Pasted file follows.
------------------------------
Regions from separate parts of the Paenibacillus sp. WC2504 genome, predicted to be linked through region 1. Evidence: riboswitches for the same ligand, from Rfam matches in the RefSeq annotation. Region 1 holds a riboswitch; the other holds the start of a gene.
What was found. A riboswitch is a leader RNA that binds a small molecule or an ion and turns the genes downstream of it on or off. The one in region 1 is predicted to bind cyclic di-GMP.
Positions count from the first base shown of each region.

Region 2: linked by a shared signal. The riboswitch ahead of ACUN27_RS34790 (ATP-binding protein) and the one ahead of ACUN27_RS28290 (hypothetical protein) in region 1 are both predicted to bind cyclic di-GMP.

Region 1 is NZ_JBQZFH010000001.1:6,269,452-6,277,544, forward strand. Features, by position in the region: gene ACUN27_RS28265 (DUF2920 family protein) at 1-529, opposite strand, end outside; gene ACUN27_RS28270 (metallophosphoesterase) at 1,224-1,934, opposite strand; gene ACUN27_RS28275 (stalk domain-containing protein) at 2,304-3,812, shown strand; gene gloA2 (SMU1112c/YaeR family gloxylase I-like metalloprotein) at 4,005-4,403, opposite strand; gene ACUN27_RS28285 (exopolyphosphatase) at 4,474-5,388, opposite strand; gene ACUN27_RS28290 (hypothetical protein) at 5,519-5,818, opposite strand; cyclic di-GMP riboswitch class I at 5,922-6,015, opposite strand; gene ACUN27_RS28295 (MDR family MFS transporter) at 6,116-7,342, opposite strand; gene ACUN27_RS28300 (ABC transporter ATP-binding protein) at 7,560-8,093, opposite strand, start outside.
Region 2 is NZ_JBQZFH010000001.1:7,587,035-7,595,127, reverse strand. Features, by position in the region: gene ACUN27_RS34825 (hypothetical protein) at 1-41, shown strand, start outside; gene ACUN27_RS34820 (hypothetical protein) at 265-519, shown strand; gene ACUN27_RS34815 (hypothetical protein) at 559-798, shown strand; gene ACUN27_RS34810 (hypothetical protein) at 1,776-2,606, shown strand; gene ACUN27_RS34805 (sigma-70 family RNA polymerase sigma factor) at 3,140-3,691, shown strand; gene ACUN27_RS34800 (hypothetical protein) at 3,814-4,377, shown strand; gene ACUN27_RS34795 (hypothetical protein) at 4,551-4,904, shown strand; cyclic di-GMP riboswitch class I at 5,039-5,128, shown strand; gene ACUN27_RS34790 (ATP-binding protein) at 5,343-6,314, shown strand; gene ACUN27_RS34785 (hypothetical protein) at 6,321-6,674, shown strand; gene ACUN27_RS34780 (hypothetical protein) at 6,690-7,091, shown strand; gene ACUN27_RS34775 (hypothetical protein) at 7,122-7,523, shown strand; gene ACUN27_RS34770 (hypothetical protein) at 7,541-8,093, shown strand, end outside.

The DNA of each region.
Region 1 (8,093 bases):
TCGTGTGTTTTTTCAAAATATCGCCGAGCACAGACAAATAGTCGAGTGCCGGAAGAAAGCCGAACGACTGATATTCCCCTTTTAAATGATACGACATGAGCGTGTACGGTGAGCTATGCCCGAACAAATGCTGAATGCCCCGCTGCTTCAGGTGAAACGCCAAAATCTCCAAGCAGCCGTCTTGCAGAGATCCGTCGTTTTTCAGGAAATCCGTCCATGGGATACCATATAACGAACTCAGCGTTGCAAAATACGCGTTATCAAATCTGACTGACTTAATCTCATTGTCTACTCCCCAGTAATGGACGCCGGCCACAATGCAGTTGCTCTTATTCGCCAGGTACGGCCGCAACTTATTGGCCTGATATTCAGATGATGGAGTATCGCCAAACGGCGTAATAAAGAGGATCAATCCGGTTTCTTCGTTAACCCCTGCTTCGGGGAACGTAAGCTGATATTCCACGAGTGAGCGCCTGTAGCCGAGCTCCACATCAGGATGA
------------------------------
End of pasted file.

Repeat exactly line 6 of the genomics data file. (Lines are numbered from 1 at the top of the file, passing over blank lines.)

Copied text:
Region 2 is NZ_JBQZFH010000001.1:7,587,035-7,595,127, reverse strand. Features, by position in the region: gene ACUN27_RS34825 (hypothetical protein) at 1-41, shown strand, start outside; gene ACUN27_RS34820 (hypothetical protein) at 265-519, shown strand; gene ACUN27_RS34815 (hypothetical protein) at 559-798, shown strand; gene ACUN27_RS34810 (hypothetical protein) at 1,776-2,606, shown strand; gene ACUN27_RS34805 (sigma-70 family RNA polymerase sigma factor) at 3,140-3,691, shown strand; gene ACUN27_RS34800 (hypothetical protein) at 3,814-4,377, shown strand; gene ACUN27_RS34795 (hypothetical protein) at 4,551-4,904, shown strand; cyclic di-GMP riboswitch class I at 5,039-5,128, shown strand; gene ACUN27_RS34790 (ATP-binding protein) at 5,343-6,314, shown strand; gene ACUN27_RS34785 (hypothetical protein) at 6,321-6,674, shown strand; gene ACUN27_RS34780 (hypothetical protein) at 6,690-7,091, shown strand; gene ACUN27_RS34775 (hypothetical protein) at 7,122-7,523, shown strand; gene ACUN27_RS34770 (hypothetical protein) at 7,541-8,093, shown strand, end outside.